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What to do with your salary account once you leave the job

In our work life, most of us change a couple of jobs before settling down at one job. And with job changes, our bank account also changes. Different organisations have tie-ups with different banks, and as a result, you will be prompted to open a new bank account with the bank.

But once you leave the organisation, the salary account will cease to exist. If the salary is not credited for more than three months, the salary account will be converted to a regular savings account. All the other benefits associated with the salary account, such as a zero minimum balance requirement and offers will no longer continue.

After the salary account is converted to a savings account, you may have to keep a certain minimum average balance. If you are unable to keep the minimum balance, you have to pay the penalty as well.

Click here to read more about the differences between salary account and savings account.

So are you confused about what you should do with your salary account after you leave the company?

Here are the few steps that you can take in this regard:

What to do with your salary account_

Check if your new organisation will accept your old salary account

In a big corporate organisation or MNC, you have to switch your bank account. However, many organisations are okay with any savings bank account. These are mostly startups and companies that work out from a single city or a office. However, many big organisations have also started to accept other bank accounts as well.

So, before you do anything, look at whether your new organisation will accept your old savings account. If not, then we need to look at point #2.

Check if there are any existing SIP from your old account

Automating your finances is one of the best ways to grow your money. You have a couple of Systematic Investment Plans or a recurring account running in your old account. Changing the bank account of your SIP may not be an easy task. In this case, you can transfer the total SIP amount or RD amount from your new salary account to your old account.

You can use your old account as an investment savings account where you can transfer your existing investment amount or make any new investments.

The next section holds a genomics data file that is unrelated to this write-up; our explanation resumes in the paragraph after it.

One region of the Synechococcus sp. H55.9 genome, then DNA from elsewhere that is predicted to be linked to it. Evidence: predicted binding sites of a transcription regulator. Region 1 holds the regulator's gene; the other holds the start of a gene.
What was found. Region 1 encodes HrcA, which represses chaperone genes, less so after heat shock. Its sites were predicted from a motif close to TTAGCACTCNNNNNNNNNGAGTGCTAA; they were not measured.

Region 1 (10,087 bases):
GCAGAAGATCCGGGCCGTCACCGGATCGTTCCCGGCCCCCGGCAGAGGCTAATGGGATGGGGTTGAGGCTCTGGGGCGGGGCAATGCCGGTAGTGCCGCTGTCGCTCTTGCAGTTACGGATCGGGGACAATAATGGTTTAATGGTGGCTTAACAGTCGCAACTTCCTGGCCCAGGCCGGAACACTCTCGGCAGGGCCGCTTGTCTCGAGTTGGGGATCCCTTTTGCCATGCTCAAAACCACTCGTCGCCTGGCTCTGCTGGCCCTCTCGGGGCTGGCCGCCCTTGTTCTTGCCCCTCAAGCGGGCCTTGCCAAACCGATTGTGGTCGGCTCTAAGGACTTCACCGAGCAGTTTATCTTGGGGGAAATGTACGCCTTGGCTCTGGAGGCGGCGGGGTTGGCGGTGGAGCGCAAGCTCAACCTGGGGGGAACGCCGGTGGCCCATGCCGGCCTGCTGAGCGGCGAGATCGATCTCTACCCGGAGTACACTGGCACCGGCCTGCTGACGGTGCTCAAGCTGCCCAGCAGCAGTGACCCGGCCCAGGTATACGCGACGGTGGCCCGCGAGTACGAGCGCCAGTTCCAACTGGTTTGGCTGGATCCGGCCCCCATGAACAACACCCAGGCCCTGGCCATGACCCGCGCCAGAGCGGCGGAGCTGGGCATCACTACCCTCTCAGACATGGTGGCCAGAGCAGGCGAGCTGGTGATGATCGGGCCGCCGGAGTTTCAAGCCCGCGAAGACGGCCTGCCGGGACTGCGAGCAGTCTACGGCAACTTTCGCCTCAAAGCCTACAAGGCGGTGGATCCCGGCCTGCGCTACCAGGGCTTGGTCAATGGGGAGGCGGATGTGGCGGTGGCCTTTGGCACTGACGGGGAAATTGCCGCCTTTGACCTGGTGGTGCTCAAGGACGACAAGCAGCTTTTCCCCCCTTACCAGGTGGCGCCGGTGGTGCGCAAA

The old account can be made into an emergency fund or a savings account for your splurges as well. If you already have an emergency corpus in place, you can use this account to park excess cash for your short term goals such as traveling, buying a new gadget, etc.

Read: 5 Differences between SIP and RD

Here’s how savings account can help you with your savings

Check the minimum average balance of your old salary account

One of the main differences between a salary account and saving account is the requirement of the average minimum balance. There is no average minimum balance in a salary account but regular savings accounts have a minimum average balance.

The minimum average balance of most banks varies from Rs.5,000 to Rs.10,000. If the average balance is Rs. 10,000 and you can maintain it, you can continue with your old account. If you use this account as an investment account, or for parking additional cash, the minimum average balance can be easily met.

Click here to know how the minimum average balance is calculated. If you are not using your old account, then it is better to close the account.

Look out for the charges

Besides the minimum average balance, regular savings account also carries other charges such as maintenance charges, charges on withdrawal from ATM after the free transactions are over. In case of a salary account, these charges are minimal or waived off. After the account is converted to a regular account, these charges come back. So, look at the ‘schedule of charges’ of your bank account. If the bank account has a lot of charges, then you can look at closing at your old account.

These were the four things that you can check after leaving a job and getting into a new organisation.


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